While Canaries aren't really "hands on" birds like budgies or cockatiels, they can be the perfect pet for someone who would like a smaller feathered friend for a companion. While the Canary's small stature may make them seem like good pets for kids, please be cautioned -- these birds are very fragile and easily frightened, and may not do well in a home with very young children.
- Canaries are native to the Canary Islands and are actually a member of the Finch family.
- The wild canary is greenish-yellow over most of its body with yellow underparts. The domestic canary comes in an array of bright colors.
- Canaries are very small in size, between 4-5 inches and can live up to 10 years.
- Male canaries sing better than females, although the canary may not sing as much during a molt.
- Canaries do not require a great deal of attention and are suitable for beginning pet bird owners.
- Canaries are not social birds so a single pet canary will be happy being alone.
- Canaries are either bred for color, conformation, or song. Each variety has its obvious strong points, but prospective owners should do research into the species to determine which type is right for their household
Most Canaries are somewhat timid and shy little birds. Unlike larger bird species, they don't usually do well with being handled, although there may be the occasional exception. Canaries are charming birds, and many enjoy watching and interacting with their owners from the comfort of a large flight cage. These birds can be very territorial, so use caution if keeping more than one canary per cage, as dominant behavior can be hard to control and can lead to an unfortunate situation for the more submissive bird.
If you decide that a Canary is the right bird for you, make sure to buy the largest cage possible for your new pet. Canaries must be allowed to fly to maintain their health and happiness, and a large flight cage provides the space and security that they need. Never clip a Canary's wings!
“Flight” type cages are the best (home built or commercial) since they are designed to provide room for your bird to move about freely, both to maintain its health and to exercise. When choosing which cage, remember that a long cage is better than a tall narrow one. In fact, height in not that important; length is best to allow more natural flight. Try to get a cage at least 24 inches long, with spacing between the bars no more than 1/2 inch. Wire cages are best, as wood and bamboo cages are too difficult to keep clean.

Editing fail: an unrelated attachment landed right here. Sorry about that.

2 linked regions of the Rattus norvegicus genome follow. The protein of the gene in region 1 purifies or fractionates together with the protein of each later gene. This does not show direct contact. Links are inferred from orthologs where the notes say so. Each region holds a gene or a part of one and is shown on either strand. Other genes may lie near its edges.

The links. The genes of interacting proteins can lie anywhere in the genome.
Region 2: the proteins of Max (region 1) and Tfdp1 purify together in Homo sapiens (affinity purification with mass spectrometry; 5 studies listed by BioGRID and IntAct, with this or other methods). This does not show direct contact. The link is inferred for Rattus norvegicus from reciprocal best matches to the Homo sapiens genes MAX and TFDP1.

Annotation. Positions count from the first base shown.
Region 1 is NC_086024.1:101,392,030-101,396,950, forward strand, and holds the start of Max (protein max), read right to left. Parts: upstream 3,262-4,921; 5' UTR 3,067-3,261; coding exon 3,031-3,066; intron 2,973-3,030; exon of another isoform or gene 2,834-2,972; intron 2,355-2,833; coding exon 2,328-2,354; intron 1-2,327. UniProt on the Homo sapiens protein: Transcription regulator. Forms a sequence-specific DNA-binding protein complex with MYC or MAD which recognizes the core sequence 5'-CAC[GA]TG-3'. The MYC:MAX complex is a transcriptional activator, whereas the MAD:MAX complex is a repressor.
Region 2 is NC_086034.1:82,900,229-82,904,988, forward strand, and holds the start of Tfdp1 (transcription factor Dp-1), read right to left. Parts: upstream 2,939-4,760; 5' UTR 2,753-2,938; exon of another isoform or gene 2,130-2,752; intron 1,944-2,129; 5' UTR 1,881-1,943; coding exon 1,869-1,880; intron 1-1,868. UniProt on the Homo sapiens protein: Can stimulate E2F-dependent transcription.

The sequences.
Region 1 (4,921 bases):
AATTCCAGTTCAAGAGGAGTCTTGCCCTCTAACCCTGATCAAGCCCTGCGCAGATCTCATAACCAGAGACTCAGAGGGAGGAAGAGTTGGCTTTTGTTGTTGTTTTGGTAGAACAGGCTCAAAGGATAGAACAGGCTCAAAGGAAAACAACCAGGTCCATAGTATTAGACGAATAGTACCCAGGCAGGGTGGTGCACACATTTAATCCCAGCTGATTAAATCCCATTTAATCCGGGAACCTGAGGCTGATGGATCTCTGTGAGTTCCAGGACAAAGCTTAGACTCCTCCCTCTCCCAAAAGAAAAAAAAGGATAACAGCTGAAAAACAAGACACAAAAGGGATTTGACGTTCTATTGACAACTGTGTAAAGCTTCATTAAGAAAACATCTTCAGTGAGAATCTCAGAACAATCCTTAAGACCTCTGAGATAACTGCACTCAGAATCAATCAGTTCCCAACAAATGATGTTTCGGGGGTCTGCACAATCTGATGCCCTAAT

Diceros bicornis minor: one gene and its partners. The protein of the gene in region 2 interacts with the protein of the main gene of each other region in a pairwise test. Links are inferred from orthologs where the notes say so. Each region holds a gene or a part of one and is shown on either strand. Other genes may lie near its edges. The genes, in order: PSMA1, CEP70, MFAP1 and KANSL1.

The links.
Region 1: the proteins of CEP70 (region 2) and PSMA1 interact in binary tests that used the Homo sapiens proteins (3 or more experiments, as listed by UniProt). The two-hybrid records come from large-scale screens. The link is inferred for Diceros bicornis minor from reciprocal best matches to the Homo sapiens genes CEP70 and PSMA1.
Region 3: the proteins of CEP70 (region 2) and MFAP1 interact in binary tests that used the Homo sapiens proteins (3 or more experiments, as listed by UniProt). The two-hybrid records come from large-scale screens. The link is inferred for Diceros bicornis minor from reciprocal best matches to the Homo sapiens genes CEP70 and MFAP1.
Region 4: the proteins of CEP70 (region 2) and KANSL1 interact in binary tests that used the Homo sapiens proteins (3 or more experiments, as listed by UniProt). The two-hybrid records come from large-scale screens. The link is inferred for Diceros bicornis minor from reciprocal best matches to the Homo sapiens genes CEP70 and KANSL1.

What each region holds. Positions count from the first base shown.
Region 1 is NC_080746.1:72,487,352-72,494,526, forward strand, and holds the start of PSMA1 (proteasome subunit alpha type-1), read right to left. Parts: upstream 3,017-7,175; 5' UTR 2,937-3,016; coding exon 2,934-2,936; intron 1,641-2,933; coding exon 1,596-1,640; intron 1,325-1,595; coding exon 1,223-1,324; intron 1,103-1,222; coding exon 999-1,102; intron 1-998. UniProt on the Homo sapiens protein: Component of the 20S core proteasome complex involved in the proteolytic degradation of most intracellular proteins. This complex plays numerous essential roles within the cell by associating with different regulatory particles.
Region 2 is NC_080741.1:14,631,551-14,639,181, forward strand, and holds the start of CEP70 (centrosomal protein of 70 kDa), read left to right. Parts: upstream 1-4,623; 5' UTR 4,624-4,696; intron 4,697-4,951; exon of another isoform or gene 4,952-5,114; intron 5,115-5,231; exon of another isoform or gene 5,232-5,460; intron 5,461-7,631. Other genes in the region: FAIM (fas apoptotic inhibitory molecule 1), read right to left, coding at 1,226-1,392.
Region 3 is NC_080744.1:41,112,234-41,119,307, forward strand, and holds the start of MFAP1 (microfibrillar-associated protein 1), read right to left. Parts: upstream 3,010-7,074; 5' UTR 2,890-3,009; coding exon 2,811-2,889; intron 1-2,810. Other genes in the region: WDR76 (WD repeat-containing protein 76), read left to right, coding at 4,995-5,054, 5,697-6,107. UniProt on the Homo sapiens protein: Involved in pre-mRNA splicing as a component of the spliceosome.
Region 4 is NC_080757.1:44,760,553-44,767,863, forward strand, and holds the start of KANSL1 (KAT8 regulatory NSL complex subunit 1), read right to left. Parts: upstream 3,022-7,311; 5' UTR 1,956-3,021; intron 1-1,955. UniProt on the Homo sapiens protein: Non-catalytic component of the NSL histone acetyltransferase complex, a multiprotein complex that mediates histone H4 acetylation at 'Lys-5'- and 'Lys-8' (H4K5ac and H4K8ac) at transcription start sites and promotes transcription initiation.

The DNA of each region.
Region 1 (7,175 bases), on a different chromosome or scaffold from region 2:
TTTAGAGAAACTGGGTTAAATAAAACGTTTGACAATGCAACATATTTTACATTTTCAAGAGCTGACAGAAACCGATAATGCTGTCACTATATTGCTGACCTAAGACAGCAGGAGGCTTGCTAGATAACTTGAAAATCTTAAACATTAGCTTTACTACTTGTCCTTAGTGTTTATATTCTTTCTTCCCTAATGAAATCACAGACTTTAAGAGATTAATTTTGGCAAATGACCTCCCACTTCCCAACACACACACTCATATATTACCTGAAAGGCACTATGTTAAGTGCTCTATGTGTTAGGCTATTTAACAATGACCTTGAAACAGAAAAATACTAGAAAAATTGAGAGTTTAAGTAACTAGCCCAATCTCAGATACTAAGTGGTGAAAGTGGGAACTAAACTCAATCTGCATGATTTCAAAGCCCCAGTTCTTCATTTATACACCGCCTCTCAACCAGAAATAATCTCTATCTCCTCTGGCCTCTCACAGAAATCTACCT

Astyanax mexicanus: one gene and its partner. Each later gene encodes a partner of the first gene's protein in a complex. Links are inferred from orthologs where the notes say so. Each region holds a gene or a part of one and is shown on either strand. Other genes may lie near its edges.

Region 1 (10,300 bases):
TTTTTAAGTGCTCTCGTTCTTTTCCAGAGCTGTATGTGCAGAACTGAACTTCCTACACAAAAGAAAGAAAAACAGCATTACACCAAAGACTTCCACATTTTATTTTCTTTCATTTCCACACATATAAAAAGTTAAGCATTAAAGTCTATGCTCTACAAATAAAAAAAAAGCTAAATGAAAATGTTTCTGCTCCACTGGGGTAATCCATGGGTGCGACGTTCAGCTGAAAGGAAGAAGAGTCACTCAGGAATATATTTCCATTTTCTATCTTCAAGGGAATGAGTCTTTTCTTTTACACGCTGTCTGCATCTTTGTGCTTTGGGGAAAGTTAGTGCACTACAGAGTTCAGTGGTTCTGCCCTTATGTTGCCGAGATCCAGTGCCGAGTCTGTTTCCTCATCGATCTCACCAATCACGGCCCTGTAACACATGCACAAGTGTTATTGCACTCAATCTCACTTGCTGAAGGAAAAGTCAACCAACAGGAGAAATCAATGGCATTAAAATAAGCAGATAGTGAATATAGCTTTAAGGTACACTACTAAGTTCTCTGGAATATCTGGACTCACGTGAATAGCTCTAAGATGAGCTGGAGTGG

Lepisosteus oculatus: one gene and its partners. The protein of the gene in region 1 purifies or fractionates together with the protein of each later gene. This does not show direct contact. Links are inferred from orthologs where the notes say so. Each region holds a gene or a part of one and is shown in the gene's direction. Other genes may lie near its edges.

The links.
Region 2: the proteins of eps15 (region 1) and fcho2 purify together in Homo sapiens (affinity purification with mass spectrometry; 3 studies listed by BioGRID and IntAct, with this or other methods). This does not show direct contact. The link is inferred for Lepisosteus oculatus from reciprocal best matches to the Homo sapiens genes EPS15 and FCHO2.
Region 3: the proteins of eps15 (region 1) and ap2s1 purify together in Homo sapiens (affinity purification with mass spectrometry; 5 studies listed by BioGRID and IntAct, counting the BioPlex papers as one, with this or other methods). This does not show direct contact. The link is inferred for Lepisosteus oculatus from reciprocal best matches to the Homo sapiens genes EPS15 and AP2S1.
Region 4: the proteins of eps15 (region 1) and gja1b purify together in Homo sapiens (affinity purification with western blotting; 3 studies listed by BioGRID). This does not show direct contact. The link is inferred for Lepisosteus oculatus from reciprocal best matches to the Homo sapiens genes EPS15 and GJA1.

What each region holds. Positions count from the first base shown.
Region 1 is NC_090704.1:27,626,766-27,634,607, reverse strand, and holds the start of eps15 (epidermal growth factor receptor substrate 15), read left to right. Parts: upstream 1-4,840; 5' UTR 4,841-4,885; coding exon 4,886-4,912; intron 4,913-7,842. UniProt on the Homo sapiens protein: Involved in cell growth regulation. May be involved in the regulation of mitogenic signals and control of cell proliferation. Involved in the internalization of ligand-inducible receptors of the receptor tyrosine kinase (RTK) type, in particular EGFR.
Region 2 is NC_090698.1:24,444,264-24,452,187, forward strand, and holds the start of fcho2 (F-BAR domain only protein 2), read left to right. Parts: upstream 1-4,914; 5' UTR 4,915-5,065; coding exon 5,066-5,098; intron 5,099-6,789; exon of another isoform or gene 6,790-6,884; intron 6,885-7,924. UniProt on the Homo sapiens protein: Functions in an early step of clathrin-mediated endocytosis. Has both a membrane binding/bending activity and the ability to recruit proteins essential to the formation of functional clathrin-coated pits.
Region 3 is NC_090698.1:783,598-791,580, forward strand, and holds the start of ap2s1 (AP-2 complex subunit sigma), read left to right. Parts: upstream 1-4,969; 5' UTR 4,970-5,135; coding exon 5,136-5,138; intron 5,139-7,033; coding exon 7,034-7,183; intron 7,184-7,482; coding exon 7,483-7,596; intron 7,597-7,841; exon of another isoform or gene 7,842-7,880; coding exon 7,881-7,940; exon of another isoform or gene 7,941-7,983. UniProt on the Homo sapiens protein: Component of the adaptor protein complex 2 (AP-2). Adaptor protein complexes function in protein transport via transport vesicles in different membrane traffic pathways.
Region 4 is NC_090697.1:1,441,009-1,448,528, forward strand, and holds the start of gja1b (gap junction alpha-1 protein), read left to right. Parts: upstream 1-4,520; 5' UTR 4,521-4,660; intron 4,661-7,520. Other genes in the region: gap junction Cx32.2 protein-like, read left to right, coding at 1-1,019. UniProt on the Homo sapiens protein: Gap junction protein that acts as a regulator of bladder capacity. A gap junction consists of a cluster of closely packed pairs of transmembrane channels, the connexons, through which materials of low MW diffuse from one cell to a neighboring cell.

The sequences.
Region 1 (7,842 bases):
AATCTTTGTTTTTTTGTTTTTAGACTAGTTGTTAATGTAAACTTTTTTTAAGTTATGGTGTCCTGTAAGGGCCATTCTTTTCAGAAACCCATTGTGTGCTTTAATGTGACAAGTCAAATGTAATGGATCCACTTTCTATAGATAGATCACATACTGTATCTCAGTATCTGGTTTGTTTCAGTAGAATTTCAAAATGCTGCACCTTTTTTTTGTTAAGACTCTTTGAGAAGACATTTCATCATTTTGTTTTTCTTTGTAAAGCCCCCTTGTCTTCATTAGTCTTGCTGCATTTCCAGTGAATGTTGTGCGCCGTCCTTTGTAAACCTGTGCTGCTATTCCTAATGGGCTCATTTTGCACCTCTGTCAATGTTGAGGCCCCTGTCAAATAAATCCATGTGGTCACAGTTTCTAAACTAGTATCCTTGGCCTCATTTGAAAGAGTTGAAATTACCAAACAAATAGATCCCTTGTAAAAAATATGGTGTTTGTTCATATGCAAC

The temperature near the cage should be kept at room temperature. Canaries are pretty hardy, so will be comfortable if you are comfortable. However, keep the cage away from drafts, air conditioners and windows that receive direct sunlight, as temperature extremes can be harmful to your bird.
Canaries, like most birds, need their rest and will do best if given a light/dark (which simulates day and night) cycle that approximates natural changes. Keeping them up late with artificial light is not healthy for them. It’s best to cover the canary’s cage at night, at the time the sun goes down.
Perches are an important addition to your canary’s cage. Choose perches that are smooth, but slightly irregular, so it is more comfortable for your bird and easier to grip. Do not use sandpaper perch covers if housing a canary. When providing toys for your bird, remember to place them in the cage in such a way that they do not obstruct flight space. Your canary might enjoy swings, mirrors, bells and hanging wooden or acrylic toys.
A good quality seed mixture suitable for canaries can be the mainstay of their diet. You may also offer a pelleted diet from time-to-time, although these are not as palatable as seeds. You might try keeping a small dish of the pelleted mixture along side the seed mixture to give your bird some variety.
It’s also a good idea to offer fresh foods and greens. Here are some good choices:
- green peppers
- canned corn
- fresh corn-on-the-cob
- cooked broccoli
- raw spinach
- raw dandelions
- raw collard greens
- raw Swiss chard
- bits of hard-boiled egg
As a special goodie, “just sprouted seeds” are an excellent treat. As seeds are eaten the hulls may be left in the dish, so at a quick glance the seed dish may look full when in fact it is just hulls. Blow the hulls off the seed dish at least daily and replenish the seeds as necessary.